The experimenter then showed the perceiver child a portrait-style photograph of a same-sex child approximately the same age as the perceiver. Mentally retarded perceivers and their nonretarded matches saw the same photograph, and the photograph was always different from the ones used in the pretest of their ability to remember descriptions of children. Perceivers were told that this was a picture of the child they would be talking to over the telephone, and that this child likes to play different games and is looking forward to summer vacation. A randomly selected sample of the retarded perceivers (and their nonretarded matches) were also told that the child they would be speaking to "is in a special class for children who have trouble learning" and the remaining perceiver students were told that the child "is in the same grade you are." The experimenter asked perceiver students to pretend that they would be meeting their telephone partner sometime soon and that they had 5 minutes to get to know that person over the telephone.

The experimenter then asked the perceiver students to make predictions about the social characteristics and behaviors of their telephone partners. They were asked whether (yes or no) the telephone partner would make fun of them, help them out, be someone they want to be like, get along with their friends, think he or she is better than they, get special favors, and be someone they would feel sorry for. These seven questions were selected from a previous study in which the perceiver students had participated (Miller et al., 1989). Results of that study showed that both mentally retarded and nonretarded perceivers expected a special education student to be more likely than a regular education student to get special favors and be someone they would feel sorry for, whereas they expected a regular education student to be more likely than a special education student to display the remaining behaviors.

Each question was assigned a score of 1, which indicated that telephone partners were expected to be like a (stereotyped) regular education student, or a score of 2, which indicated that perceivers expected their telephone partners to be like a (stereotyped) special education student. The seven questions were then summed to produce a score that could range from 7 (least like stereotypes about special education students) to 14 (most like stereotypes about special education students). This score is referred to as an index of stigmatizing social behaviors because a high score indicates that a child is perceived as being similar to stereotypes associated with members of a stigmatized group (i.e., children with learning problems).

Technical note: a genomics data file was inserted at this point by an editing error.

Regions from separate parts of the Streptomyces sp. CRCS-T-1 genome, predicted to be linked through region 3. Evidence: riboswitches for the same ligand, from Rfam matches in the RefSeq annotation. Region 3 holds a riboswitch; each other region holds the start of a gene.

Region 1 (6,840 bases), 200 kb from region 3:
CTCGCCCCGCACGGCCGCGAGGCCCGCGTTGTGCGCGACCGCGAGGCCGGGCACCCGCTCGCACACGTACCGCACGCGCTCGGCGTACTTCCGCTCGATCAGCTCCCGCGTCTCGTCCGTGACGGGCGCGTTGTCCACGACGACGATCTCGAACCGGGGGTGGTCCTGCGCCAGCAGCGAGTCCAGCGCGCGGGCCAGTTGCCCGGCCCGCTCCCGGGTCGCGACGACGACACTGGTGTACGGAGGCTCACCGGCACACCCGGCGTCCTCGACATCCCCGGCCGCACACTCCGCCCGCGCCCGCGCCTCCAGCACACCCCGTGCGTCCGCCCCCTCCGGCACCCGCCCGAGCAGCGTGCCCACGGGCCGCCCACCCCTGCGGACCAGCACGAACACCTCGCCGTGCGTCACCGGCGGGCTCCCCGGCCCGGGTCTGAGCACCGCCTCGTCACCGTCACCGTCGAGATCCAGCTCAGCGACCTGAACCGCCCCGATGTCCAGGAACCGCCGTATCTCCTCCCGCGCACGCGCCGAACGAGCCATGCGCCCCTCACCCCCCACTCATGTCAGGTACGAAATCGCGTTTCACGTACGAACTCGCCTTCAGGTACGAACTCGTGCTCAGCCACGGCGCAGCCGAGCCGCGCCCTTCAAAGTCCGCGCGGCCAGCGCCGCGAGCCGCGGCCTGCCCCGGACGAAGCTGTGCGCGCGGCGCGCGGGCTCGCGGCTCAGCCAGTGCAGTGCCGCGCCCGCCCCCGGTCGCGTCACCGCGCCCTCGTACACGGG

Perceivers also were asked to predict whether (yes or no) their telephone partner would be slow to learn new things. This question about the telephone partner's academic ability was embedded among the questions they answered about their partner's social behaviors.

While the experimenter prepared the perceiver student for the telephone conversation, a second experimenter met the perceiver's assigned telephone partner at the school attended by the partner. This experimenter gave the telephone partner the same explanation given to the perceiver students, except that the telephone partners were always told that the other child was in the same grade they were. Students were asked to use fictitious names for themselves and for their schools, but were otherwise free to talk about anything they wished.

Post-conversation. Immediately after the conversation, the experimenters asked perceivers and telephone partners to report what the child they spoke to was like on the same questions used to assess perceivers' pre-conversation expectations. The experimenters then explained the purpose of the study to the children.

Observer Ratings

The experimenters audiotaped each child's contribution to the telephone conversation. These recordings were rerecorded in a random order. Three different types of observers then listened to and evaluated the recordings of the students' behavior.

Observers. Observers were currently employed elementary and secondary teachers and school administrators enrolled in a summer postgraduate seminar (n = 30), nonretarded middle school students (n = 22), and college students enrolled in introductory psychology (n = 80) (see Note 1). The middle school students were recruited from a school that none of the perceivers or telephone partners attended. Consent forms were sent to parents of all students in sixth, seventh, and eighth grades. The first 26 students for whom consent was obtained were scheduled, and 22 of these (9 females, 13 males) kept their appointments.